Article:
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SA’s franchise sector shows positive growth – survey

Diversity challenges remain, respondents cite SA’s low-growth environment as a barrier to success.

In a country where the path to sustainable business ownership is notoriously difficult, franchising offers an opportunity to get a solid foothold in the South African market. But the barriers to entry remain high with initial costs proving to be too steep for many aspiring franchisees.

According to the fifth Franchising Association South Africa (Fasa) independent survey, undertaken among local franchisors, ownership by previously disadvantaged individuals (PDI) for 2017 was given at 17%, down from 18% in 2016.  

Notably, 56% of the survey sample did not have any PDI ownership in their businesses at all.

Business ownership by women stood at an average of 25%. The sectors with the highest incidence of female business ownership are health, beauty and body care as well as childcare, education and training.

As a whole, the estimated turnover for the franchise market is R587 billion, which is equivalent to 13.3% of South Africa’s GDP. At 29%, the highest turnover generated is by the fast food and restaurants sector. The employee count was pegged at 343 319, with the retail sector being the biggest employer. Sixty-five percent of employees are black, 24% white, 6% coloured and 5% Indian. The number of black employees has increased by 8%.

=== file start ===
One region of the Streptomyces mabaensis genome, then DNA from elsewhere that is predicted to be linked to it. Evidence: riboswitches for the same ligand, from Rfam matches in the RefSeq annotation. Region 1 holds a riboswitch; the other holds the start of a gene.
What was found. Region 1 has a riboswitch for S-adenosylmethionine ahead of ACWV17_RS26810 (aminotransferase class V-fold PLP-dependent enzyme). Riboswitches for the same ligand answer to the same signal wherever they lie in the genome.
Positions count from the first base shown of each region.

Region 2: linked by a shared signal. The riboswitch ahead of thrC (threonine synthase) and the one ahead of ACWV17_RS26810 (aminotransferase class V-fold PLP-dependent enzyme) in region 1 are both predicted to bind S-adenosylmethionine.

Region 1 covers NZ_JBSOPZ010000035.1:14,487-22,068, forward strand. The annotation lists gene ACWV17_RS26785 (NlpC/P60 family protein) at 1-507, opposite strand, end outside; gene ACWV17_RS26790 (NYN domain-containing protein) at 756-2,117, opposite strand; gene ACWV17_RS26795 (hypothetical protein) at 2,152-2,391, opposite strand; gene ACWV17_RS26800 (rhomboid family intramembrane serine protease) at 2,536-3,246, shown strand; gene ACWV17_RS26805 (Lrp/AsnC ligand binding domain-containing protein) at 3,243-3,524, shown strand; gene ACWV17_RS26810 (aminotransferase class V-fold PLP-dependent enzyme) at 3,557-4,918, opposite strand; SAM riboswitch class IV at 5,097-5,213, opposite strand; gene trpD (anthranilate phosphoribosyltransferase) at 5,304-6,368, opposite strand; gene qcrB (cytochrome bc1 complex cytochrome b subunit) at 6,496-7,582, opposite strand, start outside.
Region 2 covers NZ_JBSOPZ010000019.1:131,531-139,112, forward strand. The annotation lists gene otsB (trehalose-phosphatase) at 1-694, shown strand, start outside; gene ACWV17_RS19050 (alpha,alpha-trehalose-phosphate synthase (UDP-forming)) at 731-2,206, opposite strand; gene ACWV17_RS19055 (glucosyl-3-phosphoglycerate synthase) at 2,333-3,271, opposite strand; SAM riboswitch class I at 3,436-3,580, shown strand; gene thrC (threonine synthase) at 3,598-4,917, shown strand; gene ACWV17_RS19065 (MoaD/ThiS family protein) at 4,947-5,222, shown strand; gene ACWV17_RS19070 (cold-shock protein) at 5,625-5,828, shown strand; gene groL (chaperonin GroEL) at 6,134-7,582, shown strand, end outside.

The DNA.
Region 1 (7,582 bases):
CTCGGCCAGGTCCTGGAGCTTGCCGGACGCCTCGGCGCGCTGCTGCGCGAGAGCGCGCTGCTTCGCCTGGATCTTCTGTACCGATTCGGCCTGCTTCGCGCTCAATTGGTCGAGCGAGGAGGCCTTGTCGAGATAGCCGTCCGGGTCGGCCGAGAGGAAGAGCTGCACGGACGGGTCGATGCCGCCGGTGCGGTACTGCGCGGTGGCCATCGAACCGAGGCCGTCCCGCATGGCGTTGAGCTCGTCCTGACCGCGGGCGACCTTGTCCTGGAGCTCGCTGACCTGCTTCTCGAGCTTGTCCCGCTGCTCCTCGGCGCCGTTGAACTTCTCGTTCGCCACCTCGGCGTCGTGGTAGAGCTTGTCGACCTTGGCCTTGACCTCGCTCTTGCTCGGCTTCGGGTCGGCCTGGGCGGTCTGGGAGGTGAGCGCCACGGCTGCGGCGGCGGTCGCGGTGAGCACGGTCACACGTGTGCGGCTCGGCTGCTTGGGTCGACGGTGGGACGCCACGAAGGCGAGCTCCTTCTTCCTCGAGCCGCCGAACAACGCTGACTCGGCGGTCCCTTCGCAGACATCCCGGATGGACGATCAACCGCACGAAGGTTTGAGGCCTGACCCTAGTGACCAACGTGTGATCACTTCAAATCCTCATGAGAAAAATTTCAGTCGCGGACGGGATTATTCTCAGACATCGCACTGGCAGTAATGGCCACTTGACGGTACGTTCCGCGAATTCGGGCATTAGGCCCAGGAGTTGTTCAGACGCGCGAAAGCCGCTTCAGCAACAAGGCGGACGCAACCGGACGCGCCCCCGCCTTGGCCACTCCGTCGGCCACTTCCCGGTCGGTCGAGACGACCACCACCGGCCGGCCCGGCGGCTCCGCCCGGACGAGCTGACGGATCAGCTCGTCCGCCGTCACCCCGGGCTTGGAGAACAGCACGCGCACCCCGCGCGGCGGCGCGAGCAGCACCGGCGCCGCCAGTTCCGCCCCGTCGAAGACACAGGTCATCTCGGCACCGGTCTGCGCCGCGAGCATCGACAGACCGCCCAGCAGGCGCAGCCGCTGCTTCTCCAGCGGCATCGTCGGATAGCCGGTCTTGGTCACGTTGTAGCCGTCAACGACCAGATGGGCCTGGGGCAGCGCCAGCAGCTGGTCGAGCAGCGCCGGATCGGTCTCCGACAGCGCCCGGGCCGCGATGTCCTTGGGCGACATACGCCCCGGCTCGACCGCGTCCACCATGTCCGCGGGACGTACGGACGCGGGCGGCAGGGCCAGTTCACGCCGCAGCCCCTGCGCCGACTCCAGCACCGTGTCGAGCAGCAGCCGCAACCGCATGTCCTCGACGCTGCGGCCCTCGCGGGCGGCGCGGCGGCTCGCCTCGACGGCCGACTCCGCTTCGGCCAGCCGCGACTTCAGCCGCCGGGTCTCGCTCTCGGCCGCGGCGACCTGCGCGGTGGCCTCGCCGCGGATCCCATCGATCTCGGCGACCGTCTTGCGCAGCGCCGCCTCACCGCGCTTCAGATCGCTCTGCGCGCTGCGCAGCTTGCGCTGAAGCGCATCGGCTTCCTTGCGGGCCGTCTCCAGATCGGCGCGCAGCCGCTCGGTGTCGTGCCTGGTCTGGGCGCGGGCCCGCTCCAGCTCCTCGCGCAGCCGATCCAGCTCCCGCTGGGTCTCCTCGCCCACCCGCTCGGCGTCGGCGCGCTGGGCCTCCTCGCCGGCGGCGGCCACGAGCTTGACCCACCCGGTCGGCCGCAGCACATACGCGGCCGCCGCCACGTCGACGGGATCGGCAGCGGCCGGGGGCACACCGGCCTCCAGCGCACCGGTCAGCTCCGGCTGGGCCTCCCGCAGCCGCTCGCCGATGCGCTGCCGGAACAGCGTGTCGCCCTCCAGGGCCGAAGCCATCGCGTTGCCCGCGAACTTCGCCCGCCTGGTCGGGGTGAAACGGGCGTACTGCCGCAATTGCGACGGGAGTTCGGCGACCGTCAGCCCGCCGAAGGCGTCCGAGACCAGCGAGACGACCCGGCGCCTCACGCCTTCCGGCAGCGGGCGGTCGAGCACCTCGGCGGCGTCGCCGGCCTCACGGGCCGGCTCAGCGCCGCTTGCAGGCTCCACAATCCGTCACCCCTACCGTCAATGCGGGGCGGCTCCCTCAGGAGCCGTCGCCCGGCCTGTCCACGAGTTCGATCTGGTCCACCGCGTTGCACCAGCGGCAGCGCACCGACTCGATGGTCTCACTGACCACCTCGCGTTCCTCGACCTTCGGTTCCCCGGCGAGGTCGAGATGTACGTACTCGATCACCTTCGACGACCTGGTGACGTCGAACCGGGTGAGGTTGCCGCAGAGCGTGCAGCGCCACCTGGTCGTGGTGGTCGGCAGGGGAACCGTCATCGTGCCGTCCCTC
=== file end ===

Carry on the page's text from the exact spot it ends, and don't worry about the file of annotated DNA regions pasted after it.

The average amount of working capital required when buying a franchise is estimated to be R598 000. The amount required as working capital varies considerably depending on the franchise system.

High level of support for franchisees

As with many sectors, the main challenges facing franchisees were reported as ‘finding the right staff, being able to offer consistently good service, and the poor economy’. The secondary challenges were listed as growing the business with new customers, managing running costs and keeping prices competitive.

Encouragingly, the survey found that 73% of franchisees report a good relationship with their landlord, with 18% rating it as neutral. A good relationship and prompt attention to queries and fixing things earned the landlord a positive score, as does being supportive and helpful. Other reasons for giving the landlord a positive score related to ‘good maintenance of the property, the fact that there were no problems, availability and good communication’.

Training and education priorities appear to have changed in the last year, with more focus on local store marketing, setting recommended gearing, legal documentation and assistance in the compilation of business plans. 

The area in which franchisees receive the least amount of support from the franchisor is in training at another franchisee’s outlet. Other than this aspect, most franchisees indicate that they receive a high level of support. Despite this, they would like additional support in terms of marketing, new product development and training overall.

Brought to you by Nedbank Franchising.

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I pity franchisee’s. Very few really enjoy their buy in

Frachise company sells on hyped income and growth

The Franchise. Growth for a franchisor, using someone elses capital

Franchisor. The “Real” boss

Franchisee. Believing he is the boss. Paid high for employment, in a limited time contract, managing whilst in a straight jacket

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